MATHEMATICAL FICTION:

a list compiled by Alex Kasman (College of Charleston)

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Singleton (2002)
Greg Egan
(click on names to see more mathematical fiction by the same author)
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This story involves a physicist and a mathematician who have a child -- well, sort of -- that they have specially designed to remain in a "classical" state (as opposed to a quantum superposition of states) so that the universe will not divide each time it makes a decision. You've got to admit, this is not a literary cliche, at least not yet.

The story is very well crafted, from its opening drama that motivates the physicist character's interest in avoiding the moral dilemmas he suffers due to Everett's "Many Universes" interpretation of quantum physics, to the careful detail to the math and physics, and finally through to the emotionally satisfying ending. In reality, it is much more a story about physics than about math, but it is such a nice story that I've decided to include it here even though it only has bits of math in it.

So, let's focus for a moment on the math, even though it is mostly irrelevant to the story. The two main characters are a male physicist and female mathematician who meet as undergraduates in a complex analysis class. There is a description of them working together, and we see how "the Cauchy-Riemann Equations" later becomes a romantic code word for them after years as a married couple that there is something serious they need to discuss.

It is nice to see a female mathematician character who is so realistic and well grounded. She is described as being a talented mathematician and the chair of her department, but we don't really get to see any of her work and she plays a relatively small role in the main storyline.

There are two other ways in which mathematics, at least tangentially, shows up in this story. Much of the story is about quantum computing. Certainly, there is a lot of mathematics in quantum computing. Some of the most significant results in the field were developed by mathematician Peter Shor, and I know lots of mathematicians working on quantum computing. However, these mathematical aspects are not explicitly discussed in the story. Instead, the focus is on this idea that a quantum computer could be forced to remain in a classical state through frequent forced "wave collapse".

Also, perhaps as an indication of how carefully Egan thinks out his fantastical stories, he includes a discussion of mathematician Roger Penrose's theory that the brain makes use of quantum superposition. Although he doesn't specifically mention this reason anywhere in the story, I imagine that Egan recognized that Penrose's theory -- if it were true -- would prevent the ADAI ("Autonomously Developing Artificial Intelligence") in the story from being able to think in the same way that actual humans do. And so he has a subplot in which the physicist takes part in a psychology experiment that disproves Penrose's hypothesis.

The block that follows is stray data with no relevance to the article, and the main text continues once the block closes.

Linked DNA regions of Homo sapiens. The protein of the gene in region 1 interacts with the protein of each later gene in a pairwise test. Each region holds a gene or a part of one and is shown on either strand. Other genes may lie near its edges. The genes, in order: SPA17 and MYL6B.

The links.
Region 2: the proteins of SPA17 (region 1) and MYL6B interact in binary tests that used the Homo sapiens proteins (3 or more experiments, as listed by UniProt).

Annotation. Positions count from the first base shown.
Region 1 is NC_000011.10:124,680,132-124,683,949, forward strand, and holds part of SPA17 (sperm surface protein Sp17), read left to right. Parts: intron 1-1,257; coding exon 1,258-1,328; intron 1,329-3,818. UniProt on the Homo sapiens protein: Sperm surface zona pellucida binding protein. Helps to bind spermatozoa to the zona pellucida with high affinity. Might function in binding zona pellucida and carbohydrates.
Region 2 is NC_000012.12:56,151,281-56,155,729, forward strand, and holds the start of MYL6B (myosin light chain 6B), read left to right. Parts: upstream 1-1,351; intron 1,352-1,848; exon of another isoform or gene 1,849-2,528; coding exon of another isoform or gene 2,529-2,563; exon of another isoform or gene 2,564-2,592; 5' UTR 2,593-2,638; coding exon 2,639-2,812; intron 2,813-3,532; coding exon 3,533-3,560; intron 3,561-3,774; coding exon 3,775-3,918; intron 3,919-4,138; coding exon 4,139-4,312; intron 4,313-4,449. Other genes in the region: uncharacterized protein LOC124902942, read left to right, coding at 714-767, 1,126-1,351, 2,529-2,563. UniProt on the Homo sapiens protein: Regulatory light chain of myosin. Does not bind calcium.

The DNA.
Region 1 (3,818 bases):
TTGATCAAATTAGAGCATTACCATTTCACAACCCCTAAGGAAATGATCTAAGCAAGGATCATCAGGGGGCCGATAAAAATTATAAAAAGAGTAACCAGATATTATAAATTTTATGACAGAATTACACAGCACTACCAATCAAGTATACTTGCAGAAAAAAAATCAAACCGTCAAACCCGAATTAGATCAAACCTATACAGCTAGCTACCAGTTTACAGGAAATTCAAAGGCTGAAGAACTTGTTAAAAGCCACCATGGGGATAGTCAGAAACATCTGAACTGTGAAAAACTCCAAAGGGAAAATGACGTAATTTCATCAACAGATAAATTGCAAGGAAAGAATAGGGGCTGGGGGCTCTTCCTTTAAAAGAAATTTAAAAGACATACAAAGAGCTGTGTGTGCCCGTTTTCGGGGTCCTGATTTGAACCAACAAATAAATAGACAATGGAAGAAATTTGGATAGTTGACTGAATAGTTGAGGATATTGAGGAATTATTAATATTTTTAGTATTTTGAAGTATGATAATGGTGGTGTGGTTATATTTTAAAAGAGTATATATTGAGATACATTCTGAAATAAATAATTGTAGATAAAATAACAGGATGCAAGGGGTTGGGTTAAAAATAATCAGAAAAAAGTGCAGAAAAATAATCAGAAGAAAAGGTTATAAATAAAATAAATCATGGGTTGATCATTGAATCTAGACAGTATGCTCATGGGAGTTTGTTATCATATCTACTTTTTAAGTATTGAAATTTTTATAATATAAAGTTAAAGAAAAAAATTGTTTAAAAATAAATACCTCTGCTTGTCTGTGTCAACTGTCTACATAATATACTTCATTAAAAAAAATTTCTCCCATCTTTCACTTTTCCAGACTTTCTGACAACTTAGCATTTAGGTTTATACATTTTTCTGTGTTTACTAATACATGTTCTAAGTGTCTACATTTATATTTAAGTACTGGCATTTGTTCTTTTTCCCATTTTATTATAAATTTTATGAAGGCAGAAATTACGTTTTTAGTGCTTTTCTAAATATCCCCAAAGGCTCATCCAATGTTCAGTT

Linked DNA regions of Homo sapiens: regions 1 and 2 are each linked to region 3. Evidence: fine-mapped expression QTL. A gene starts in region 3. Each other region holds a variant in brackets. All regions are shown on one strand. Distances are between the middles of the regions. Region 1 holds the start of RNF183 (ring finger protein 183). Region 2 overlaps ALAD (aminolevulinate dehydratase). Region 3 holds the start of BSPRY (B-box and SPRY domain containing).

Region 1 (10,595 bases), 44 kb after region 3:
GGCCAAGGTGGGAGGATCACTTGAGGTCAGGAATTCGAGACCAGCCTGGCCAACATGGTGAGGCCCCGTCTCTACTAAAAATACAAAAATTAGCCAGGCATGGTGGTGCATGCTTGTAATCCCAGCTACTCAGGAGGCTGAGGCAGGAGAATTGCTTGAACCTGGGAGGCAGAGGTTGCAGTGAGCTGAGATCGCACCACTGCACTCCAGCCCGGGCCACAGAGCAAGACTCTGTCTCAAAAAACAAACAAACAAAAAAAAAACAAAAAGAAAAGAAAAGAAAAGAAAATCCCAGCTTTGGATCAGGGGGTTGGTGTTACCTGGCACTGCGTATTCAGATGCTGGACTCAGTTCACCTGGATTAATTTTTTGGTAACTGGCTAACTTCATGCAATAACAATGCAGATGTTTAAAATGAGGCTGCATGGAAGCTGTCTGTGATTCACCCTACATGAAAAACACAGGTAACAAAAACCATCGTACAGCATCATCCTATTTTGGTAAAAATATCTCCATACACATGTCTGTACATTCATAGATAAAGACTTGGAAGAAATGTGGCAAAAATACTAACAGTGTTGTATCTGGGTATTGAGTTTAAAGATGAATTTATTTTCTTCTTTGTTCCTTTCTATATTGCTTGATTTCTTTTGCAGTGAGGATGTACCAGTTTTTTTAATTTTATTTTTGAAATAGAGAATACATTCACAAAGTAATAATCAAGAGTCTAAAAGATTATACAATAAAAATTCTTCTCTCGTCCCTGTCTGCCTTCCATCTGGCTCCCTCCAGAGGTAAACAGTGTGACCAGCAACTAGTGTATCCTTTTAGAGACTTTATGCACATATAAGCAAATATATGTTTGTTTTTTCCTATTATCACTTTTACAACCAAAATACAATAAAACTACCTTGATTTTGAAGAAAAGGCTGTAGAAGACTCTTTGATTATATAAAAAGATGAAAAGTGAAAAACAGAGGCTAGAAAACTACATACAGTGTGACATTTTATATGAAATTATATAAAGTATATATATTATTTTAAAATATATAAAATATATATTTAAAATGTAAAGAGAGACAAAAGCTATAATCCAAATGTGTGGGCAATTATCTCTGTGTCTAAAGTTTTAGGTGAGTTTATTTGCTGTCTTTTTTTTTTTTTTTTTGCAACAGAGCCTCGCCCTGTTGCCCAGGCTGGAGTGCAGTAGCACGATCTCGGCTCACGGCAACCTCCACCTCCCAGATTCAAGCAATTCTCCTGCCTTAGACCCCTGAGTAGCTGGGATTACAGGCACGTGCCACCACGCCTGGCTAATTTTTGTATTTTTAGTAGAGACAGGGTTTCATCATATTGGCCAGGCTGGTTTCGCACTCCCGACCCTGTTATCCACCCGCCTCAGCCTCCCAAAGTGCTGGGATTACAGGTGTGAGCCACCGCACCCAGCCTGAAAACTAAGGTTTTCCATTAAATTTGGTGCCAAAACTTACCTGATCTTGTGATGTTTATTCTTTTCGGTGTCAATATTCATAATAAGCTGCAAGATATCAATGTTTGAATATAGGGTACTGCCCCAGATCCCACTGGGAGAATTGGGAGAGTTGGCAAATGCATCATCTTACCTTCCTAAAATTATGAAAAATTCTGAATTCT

Since I'm focusing on the math and tangentially the physics, I'm not addressing the emotional side of the story here. There is an emotional story -- runaway children, marital tensions, kidnapping and rape -- all well told and worth the read.

The story was originally published in Interzone #176, February 2002, but I am pleased to announce that Egan has posted the story on his website and so it is now available for free. (Just click on the title above or the link below to get to it.)

More information about this work can be found at gregegan.customer.netspace.net.au.
(Note: This is just one work of mathematical fiction from the list. To see the entire list or to see more works of mathematical fiction, return to the Homepage.)

Works Similar to Singleton
According to my `secret formula', the following works of mathematical fiction are similar to this one:
  1. Border Guards by Greg Egan
  2. The Infinitive of Go by John Brunner
  3. Diaspora by Greg Egan
  4. Dark Integers by Greg Egan
  5. Schild's Ladder by Greg Egan
  6. The Planck Dive by Greg Egan
  7. Distress by Greg Egan
  8. Into Darkness by Greg Egan
  9. The God Patent by Ransom Stephens
  10. The Hollow Man by Dan Simmons
Ratings for Singleton:
RatingsHave you seen/read this work of mathematical fiction? Then click here to enter your own votes on its mathematical content and literary quality or send me comments to post on this Webpage.
Mathematical Content:
2.5/5 (2 votes)
..
Literary Quality:
4.5/5 (2 votes)
..

Categories:
GenreScience Fiction,
MotifAcademia, Female Mathematicians, Romance,
TopicAnalysis/Calculus/Differential, Mathematical Physics, Real Mathematics,
MediumShort Stories, Available Free Online,

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Your Help Needed: Some site visitors remember reading works of mathematical fiction that neither they nor I can identify. It is time to crowdsource this problem and ask for your help! You would help a neighbor find a missing pet...can't you also help a fellow site visitor find some missing works of mathematical fiction? Please take a look and let us know if you have seen these missing stories anywhere!.

(Maintained by Alex Kasman, College of Charleston)